is important to put a face to that, to understand that our congressman wants to know what students think.” As students began to ask questions, Coble made sure to make each student’s name known before answering the question asked of him. As the questions become more pointed, Coble jokingly referred to the students as “interrogators.” One of the issues discussed was Obama’s universal health care plan. “I think the ‘Obama Care’ is too expansive,” Coble said. “Healthcare is an issue that will have to be nurtured and studied.” Among other issues, Coble discussed the Republican presidential candidates and the method in which the candidates are campaigning. “We’re tearing ourselves up right now,” Coble said. “When I last checked, I didn’t see Jesus on the ballot. If you’re waiting for a perfect candidates, it’s going to be a long wait.”

Stemming from previous questions, Coble commented about serving in Congress under former Speaker of the House Newt Gingrich. “He was inflexible,” Coble said. “Newt Gingrich is the most brilliant visionary I have ever met personally. He’s smarter than a two-headed fox.” Despite his favorable words concerning other candidates, Coble endorsed Mitt Romney above the others. “He has very impeccable business skills,” Coble said. Before ending the question-and-answer session to join students for doughnuts and coffee, Coble made a point to address the group with advice. “Folks, you don’t have to be disagreeable to disagree; we need to take that on to Washington,” Coble said. “I have been richly blessed with a very fine staff. I don’t care how smart you are; you have to have good support. You can’t do it all by yourself.”

In Memoriam: Jonah Taub Junior Jonah Taub, 17, passed away Sunday, Jan. 8. He was a part-time student at Northwest High School. A funeral service was held Tuesday, Jan. 10 at 11 a.m. at Temple Emanual. Principal Ralph Kitley remembers him as a student with a hopeful future. “What is so sad is that Jonah passed away when he was so full of hope and when he was trying to make a full transition to Northwest,” Kitley said. “Jonah had some obstacles that continued to fall hard when he just wanted to come back to Northwest. He just wanted to be a part of Northwest life.” Jonah is survived by his parents, Steven and Deborah Taub, and his sister, Rose Taub. In lieu of flowers, the family has requested that contributions be made to Jonah’s beloved Camp Jabberwocky, MVCPC Inc., (Camp Jabberwocky) P.O. Box 1357, Vineyard Haven, MA 02568.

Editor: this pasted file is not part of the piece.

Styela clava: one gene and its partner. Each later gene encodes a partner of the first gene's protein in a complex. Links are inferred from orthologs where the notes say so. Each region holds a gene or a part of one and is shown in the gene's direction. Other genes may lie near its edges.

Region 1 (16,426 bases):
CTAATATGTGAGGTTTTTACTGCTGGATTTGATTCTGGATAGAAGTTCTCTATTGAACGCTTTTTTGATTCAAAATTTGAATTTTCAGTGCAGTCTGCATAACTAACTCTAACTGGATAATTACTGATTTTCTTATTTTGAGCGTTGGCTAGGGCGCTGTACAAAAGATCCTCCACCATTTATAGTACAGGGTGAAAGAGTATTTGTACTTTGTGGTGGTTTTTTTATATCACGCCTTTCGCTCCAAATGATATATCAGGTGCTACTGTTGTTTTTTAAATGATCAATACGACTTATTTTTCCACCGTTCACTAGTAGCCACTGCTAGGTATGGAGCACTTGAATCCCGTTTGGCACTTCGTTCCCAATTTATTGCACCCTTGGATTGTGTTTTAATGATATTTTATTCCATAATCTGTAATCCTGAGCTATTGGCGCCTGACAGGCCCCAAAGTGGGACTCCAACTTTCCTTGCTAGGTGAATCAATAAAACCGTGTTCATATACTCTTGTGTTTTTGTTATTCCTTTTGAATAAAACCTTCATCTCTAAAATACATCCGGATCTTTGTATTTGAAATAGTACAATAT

Photo from Facebook

Photo by Jen Nelson


February 2012

Page 5 Letter to the editor

Teens are the new voice in government Jonathan Williams op/ed editor When a high school student reaches that almost miraculous age of 18, there are many different ways students celebrate. Some buy lottery tickets; others just enjoy the various other new freedoms of being a legal adult. Though not necessarily at the top of any typical 18-year-old’s list of new freedoms, voting is one of the most important.

For the first time in their lives, students can actually have a voice that can be heard when they complain. Not to say that everything we say is “correct,” but coming from the generation that has to fix the mistakes of those who preceded us, I’d say our voice in politics is more important than ever. “In 2008, for the first time in history, the 18 to 24 age group had a higher rate of turnout than did the 25 to 34 and the 35 to 44-yearold age groups,” Director of the Guilford County Boards of Elections George Gilbert said. “During the past two presidential elections,

18 to 24-year-olds have constituted nearly 11 percent of the total vote in Guilford County. This is a sufficient number of voters to be decisive in most contests on any ballot.” Our elders have faced war; they have faced pollution and environmental degradation; they have tried to solve poverty and famine, to fix the economy and to spread freedom across the globe. Yet for all their successes, it has been decided that our generation must suffer from the consequences of our ancestors. So I tip my hat to the politicians on both sides of govern-

Dear Editor,

ment now who continue to make our already monumental mission near impossible. The following is true: our voices not only can be heard, but they must be heard. The upcoming presidential election will no doubt bring the usual mudslinging, debates and of course the hilarious Saturday Night Live skits of the candidates. But when the time comes to place the check on the ballot, our voices will finally be heard. “Voting is the one arena in which every individual is one of equal importance,” Gilbert said.